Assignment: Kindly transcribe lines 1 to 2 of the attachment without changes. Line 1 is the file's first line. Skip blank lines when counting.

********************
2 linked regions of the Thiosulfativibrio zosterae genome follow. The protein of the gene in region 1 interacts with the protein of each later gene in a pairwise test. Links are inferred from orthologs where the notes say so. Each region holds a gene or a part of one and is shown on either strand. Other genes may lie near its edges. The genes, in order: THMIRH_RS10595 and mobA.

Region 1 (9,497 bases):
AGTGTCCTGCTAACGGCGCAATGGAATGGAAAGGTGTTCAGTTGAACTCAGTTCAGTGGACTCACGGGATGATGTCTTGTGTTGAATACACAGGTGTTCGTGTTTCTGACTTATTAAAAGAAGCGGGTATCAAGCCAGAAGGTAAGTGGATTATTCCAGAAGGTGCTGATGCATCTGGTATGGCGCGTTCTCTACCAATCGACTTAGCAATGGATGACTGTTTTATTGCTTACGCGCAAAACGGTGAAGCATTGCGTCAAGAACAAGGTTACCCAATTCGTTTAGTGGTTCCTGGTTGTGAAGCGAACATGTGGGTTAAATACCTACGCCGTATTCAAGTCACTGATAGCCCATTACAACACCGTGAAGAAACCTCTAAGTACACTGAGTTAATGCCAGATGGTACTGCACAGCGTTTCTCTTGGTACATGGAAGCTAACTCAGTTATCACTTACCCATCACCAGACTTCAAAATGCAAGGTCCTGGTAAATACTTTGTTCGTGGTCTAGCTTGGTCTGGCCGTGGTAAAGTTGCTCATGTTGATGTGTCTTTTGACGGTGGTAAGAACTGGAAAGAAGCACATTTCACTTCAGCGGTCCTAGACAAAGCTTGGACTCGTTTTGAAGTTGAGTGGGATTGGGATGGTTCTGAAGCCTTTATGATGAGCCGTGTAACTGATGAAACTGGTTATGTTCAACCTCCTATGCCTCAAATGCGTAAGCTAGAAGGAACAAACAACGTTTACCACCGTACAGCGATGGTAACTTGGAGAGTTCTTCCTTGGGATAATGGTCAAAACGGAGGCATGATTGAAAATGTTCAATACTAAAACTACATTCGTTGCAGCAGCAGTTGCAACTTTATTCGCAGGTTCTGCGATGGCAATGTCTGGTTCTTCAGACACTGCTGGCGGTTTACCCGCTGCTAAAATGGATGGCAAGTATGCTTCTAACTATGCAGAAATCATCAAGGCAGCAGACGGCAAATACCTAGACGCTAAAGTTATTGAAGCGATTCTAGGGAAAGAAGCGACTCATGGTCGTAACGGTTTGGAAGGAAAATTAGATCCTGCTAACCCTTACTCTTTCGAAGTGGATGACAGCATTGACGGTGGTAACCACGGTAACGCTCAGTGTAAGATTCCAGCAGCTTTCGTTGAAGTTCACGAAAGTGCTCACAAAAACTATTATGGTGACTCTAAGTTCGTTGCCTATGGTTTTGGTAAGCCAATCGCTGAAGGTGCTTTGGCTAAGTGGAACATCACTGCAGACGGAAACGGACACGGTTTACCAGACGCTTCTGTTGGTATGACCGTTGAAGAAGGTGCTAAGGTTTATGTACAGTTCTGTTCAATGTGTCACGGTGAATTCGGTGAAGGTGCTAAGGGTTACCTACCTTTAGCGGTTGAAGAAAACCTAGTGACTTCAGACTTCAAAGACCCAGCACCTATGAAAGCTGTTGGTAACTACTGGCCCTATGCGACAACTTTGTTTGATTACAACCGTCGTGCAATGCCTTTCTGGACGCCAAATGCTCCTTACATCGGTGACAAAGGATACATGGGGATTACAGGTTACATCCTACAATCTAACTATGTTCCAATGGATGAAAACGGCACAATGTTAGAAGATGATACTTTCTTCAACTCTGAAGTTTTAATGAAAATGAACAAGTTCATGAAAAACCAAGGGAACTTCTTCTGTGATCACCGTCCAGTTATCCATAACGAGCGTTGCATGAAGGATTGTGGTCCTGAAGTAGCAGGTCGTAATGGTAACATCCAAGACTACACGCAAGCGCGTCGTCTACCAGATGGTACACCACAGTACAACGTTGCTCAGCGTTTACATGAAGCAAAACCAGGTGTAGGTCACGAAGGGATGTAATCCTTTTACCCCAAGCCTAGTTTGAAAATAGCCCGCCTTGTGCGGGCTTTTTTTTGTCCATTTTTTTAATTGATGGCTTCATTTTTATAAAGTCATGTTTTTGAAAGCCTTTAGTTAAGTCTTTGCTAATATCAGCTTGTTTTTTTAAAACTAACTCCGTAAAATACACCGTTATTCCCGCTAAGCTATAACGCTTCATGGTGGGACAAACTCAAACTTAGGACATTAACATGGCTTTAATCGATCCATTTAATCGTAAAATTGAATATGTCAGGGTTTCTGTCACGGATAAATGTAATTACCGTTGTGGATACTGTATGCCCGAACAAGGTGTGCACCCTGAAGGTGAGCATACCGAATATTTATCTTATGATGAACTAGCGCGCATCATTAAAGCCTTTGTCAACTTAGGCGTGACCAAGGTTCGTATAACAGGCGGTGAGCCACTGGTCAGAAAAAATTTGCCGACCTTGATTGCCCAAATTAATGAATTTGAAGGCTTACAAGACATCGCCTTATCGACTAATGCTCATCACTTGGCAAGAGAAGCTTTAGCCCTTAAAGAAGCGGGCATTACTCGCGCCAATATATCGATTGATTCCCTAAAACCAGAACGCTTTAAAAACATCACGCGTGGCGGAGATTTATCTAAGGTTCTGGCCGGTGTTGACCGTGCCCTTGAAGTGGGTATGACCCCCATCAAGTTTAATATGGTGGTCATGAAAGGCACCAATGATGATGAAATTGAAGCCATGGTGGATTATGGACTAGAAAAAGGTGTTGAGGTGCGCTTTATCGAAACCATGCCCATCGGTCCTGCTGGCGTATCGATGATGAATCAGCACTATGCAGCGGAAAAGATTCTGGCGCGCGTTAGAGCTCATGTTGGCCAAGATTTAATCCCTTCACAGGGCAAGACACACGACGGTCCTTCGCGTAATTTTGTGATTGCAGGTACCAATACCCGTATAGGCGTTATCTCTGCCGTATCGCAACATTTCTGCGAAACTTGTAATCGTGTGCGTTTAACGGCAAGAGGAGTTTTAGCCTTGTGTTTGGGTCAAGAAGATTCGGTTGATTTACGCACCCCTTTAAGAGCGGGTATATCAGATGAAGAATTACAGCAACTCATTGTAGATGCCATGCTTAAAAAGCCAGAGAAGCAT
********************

2 linked regions of the Thiosulfativibrio zosterae genome follow. The protein of the gene in region 1 interacts with the protein of each later gene in a pairwise test. Links are inferred from orthologs where the notes say so. Each region holds a gene or a part of one and is shown on either strand. Other genes may lie near its edges. The genes, in order: THMIRH_RS10595 and mobA.

Region 1 (9,497 bases):